Can Ecotourism and Luxury be compatible? We ask ourselves that question a lot and have made it our declared goal to find the perfect balance between Sustainability and Luxury. Not always an easy task and a concept that is often questioned by conservationists and “ultra-luxers” alike.
Let’s look at the Definitions of Ecotourism, Sustainable Tourism and Luxury.
According to Wikipedia, Ecotourism is a form of tourism involving visiting fragile, pristine, and relatively undisturbed natural areas, intended as a low-impact and often small scale alternative to standard commercial (mass) tourism. Its purpose may be to educate the traveler, to provide funds for ecological conservation, to directly benefit the economic development of local communities.
Ecotourism typically involves travel to destinations where flora, fauna, and cultural heritage are the primary attractions. Ecotourism is intended to offer tourists insight into the impact of human beings on the environment, and to foster a greater appreciation of our natural habitats.
Often related, but not quite the same thing, Wikipedia defines Sustainable Tourism as: “the concept of visiting a place as a tourist and trying to make only a positive impact on the environment, society and economy.”
According to Wiktictionary, Luxury means very wealthy and comfortable surroundings, something desirable but expensive or something very pleasant but not really needed in life.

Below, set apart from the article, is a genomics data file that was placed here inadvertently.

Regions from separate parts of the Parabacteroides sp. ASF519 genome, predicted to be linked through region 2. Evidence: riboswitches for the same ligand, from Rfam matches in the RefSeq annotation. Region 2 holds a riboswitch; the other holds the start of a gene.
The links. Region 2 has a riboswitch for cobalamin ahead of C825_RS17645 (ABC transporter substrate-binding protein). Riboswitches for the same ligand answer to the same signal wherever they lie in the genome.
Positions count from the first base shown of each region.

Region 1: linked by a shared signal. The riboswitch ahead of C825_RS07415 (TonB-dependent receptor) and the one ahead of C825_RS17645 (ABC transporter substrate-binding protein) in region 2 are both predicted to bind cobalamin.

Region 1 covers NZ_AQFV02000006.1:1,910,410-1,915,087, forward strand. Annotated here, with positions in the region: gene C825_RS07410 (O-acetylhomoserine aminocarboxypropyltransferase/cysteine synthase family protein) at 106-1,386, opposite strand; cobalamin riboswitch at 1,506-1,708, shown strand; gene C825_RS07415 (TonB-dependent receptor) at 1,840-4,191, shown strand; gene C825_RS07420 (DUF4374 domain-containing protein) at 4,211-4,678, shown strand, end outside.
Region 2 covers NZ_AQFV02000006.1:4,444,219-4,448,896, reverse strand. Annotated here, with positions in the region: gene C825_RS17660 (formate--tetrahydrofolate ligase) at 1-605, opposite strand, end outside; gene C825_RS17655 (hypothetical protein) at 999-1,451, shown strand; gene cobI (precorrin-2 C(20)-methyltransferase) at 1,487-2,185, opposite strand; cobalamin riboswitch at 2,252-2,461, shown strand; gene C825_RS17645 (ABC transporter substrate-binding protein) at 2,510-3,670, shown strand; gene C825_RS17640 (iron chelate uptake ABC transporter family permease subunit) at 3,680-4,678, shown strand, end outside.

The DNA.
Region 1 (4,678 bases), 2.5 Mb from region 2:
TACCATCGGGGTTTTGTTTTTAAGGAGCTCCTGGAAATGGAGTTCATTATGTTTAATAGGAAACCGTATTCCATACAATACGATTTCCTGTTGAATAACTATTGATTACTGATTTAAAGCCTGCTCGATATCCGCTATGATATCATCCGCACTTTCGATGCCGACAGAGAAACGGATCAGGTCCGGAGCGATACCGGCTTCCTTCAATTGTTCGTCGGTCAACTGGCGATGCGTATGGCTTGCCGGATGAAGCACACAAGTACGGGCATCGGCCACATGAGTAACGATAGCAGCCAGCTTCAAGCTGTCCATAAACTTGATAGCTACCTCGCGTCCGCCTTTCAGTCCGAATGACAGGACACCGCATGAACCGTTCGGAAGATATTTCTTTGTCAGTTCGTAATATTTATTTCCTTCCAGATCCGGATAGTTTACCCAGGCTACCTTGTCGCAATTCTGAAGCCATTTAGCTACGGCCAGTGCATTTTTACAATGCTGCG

So is sustainable luxury an oxymoron? Is it possible to provide a five star hotel or resort experience and at the same time create a positive impact on the environment, society and economy? We are not talking about not doing harm. We are talking about creating a POSITIVE impact. It probably depends on a closer look at both definitions.
All human activity has some kind of an impact on nature, so the formula here is not “zero impact” but rather “low and positive impact”. By carefully designing the hotel, resort or lodge experience taking into consideration the natural surroundings, we think that creating a low impact is possible. And if operations are run well with sustainability in mind, they can have a very positive impact on the local communities that in turn might improve the impact on the environment. In the past at several of our lodges, we have turned poachers into hotel maintenance staff, gold diggers into nature guides and lumberjacks into restaurant waiters.
Education is the other key element. By building and equipping schools and supporting environmental education through the work of our NGO partner Earth Equilibrium as well as on the job training of our staff to become professionals and pursue a career, we feel that that balance of our impact is definitely positive.
It is also important to define luxury. If we are thinking of golden faucets, exotic food shipped in from thousands of miles away, bottled water, helicopter and private jet travel, huge swimming pools in areas with water scarcity, there is a problem.
But if we think of luxury as the chance to observe wildlife in its natural habitat or to explore pristine beaches, learn from foreign cultures and enjoy locally harvested traditional food and drink, then the symbiosis of luxury and sustainability is possible. We live it every day at the various Cayuga Collection Hotels & Lodges in Costa Rica and Nicaragua.
If you are interested in learning more about the Cayuga Collection of Sustainable Luxury Hotels and Resorts, drop us a note.
Or if you are interested in helping us design a sustainable luxury family vacation, apply here.